by Mary Isca Pirkola
Students Emily Horvat and Michelle Haapala have taken their art education to a new level. The pair launched Grand Valleys first Padnos Gallery exhibition by art education majors, and created a special workshop to include artwork in the exhibition by children with learning disabilities.
Art education majors are not required to have an exhibition, as are their peers in the studio art program. Yet, as Horvat and Haapala attended other students senior exhibitions, they felt an urge to have one of their own. In January they opened Process: stepping forward in (ART) education.
photo by Elizabeth Lienau Michelle Haapala, left, and Emily Horvat launched the first Padnos Gallery exhibition by art education majors.
We wanted an opportunity to showcase not only samples from our own studio practice, but also illustrate the entire process of becoming an art educator, said Haapala.
That process includes mastering their own art skill and practice, learning interdisciplinary trends in art education, developing effective instruction plans, and actively participating as art leaders in service to the community.
As part of their Grand Valley curriculum, Haapala and Horvat spent time developing projects and working with special needs students at Allendale Public Schools, the Rockford Art Buddies program and a weekend intergenerational workshop in collaboration with Frederik Meijer Gardens and Sculpture Park.
Those opportunities influenced my decision to become an art educator, said Haapala, who originally planned to study graphic design. While working with young children and encouraging them to think outside the box, I began to see other possibilities for myself.
Horvat said she always knew she wanted to be an art educator. Last summer she managed to juggle her schedule to include both a job back home in Richmond and at Grand Valley, teaching art classes at the Rising Star Camp for children with learning disabilities, which the College of Education has operated for nearly 30 years.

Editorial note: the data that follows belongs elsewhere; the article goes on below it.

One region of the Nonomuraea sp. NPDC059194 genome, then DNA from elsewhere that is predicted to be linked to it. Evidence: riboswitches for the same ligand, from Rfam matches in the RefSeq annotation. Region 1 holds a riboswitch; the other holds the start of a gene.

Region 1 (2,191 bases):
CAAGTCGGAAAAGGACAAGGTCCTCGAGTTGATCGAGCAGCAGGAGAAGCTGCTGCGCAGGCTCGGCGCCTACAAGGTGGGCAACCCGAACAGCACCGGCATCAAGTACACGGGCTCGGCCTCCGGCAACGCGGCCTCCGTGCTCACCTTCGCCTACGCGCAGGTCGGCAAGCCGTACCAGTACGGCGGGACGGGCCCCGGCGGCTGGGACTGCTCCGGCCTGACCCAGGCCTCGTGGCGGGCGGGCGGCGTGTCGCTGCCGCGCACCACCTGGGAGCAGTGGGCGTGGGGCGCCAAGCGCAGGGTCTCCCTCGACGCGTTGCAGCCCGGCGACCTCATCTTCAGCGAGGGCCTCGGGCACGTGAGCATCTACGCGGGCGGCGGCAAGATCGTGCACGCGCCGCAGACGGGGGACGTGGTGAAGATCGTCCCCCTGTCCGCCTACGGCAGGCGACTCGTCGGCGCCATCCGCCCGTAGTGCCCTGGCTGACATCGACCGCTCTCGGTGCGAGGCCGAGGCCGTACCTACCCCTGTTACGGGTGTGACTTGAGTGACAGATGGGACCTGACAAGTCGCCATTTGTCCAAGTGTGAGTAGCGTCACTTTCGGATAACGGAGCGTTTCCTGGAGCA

Horvat and Haapala invited students from the camp to attend their own Express and Experience workshop, to include in their senior exhibition work by students they had taught.
We wanted to give them the freedom to do their own version of something you would exhibit as a famous artist, Horvat said. They could do several pieces during the workshop and choose one to hang in the exhibition, along with their artist statement.
The young artists and their families were invited with to the exhibitions opening reception. Horvat and Haapala even made step stools to allow the young artists to get up-close views of all the pieces.
The extra efforts of the two future art educators made a lasting impression on many. Bill Hosterman, associate professor of art, said he was impressed with the efforts of the two students while they were in several of his classes. As supervisor of the Padnos Gallery, Hosterman was struck by the collaborative enthusiasm and focus they brought when they approached him about the possibility of having an exhibit. He also shared another perspective.
I attended their Express and Experience workshop with my 10-year-old son, Ben, who is non-verbal because of two strokes he had to his brain at the time of his birth, said Hosterman. What impressed me about Michelle and Emily during the workshop was the openness and kindness they showed toward Ben and all of the participants.
They responded to the students work in a gracious and caring manner and gently encouraged them to continue exploring the provided materials and ideas.
Hosterman said the subsequent exhibit was very well organized and had one of the best-attended receptions of the semester. The exhibit worked on multiple levels. First, as a reflection of the independent artwork of Michelle and Emily, and as a demonstration of their commitment and growing understanding of art education, he said.